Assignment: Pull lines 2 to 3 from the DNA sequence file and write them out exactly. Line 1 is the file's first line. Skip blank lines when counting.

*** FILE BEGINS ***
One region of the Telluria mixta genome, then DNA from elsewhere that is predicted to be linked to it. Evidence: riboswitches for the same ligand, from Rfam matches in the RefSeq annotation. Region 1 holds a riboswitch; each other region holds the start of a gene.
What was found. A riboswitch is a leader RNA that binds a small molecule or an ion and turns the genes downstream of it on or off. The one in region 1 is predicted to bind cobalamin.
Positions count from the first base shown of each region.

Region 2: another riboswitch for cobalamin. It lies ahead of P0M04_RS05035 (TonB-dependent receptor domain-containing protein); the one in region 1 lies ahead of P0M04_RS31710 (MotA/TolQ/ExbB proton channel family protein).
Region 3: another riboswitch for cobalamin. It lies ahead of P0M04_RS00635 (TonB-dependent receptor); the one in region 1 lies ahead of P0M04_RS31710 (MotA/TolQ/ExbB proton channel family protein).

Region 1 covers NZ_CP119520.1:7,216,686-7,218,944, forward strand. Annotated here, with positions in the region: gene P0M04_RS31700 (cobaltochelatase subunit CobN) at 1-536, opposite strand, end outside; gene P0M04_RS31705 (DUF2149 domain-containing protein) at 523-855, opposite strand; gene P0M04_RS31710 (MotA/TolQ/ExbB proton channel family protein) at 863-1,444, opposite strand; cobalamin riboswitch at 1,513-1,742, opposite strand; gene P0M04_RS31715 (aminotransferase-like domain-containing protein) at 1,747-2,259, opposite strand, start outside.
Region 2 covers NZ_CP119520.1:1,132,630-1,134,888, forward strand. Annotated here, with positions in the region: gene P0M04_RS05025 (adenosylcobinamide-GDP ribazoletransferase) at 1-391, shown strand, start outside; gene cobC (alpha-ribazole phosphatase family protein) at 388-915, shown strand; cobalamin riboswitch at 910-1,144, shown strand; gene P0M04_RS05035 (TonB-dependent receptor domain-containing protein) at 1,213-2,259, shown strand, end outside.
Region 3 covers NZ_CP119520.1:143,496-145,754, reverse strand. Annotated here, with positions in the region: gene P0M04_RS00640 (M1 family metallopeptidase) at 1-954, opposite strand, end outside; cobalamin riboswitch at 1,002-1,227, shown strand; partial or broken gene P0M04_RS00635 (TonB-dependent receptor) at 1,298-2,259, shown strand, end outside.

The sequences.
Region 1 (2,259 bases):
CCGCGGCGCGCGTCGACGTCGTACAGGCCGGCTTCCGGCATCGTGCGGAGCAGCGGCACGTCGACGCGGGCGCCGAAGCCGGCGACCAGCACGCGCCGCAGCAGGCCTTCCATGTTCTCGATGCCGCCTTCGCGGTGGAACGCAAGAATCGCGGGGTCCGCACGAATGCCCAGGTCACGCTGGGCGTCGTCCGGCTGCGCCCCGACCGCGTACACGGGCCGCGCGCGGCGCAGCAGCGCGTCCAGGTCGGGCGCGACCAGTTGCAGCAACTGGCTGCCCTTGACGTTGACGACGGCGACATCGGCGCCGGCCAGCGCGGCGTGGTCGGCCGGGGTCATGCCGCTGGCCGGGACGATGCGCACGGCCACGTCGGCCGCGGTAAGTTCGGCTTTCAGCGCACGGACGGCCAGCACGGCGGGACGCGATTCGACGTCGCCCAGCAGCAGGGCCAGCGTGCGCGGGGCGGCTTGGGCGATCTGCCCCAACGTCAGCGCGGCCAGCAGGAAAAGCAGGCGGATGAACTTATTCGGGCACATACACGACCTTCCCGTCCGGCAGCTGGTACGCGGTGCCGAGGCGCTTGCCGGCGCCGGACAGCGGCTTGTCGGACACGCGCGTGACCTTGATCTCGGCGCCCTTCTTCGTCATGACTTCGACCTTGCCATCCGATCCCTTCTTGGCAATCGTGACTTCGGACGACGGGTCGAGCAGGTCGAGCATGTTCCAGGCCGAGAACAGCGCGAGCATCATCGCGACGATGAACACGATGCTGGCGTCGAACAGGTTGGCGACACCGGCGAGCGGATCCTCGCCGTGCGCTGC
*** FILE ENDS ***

What was found. A riboswitch is a leader RNA that binds a small molecule or an ion and turns the genes downstream of it on or off. The one in region 1 is predicted to bind cobalamin.
Positions count from the first base shown of each region.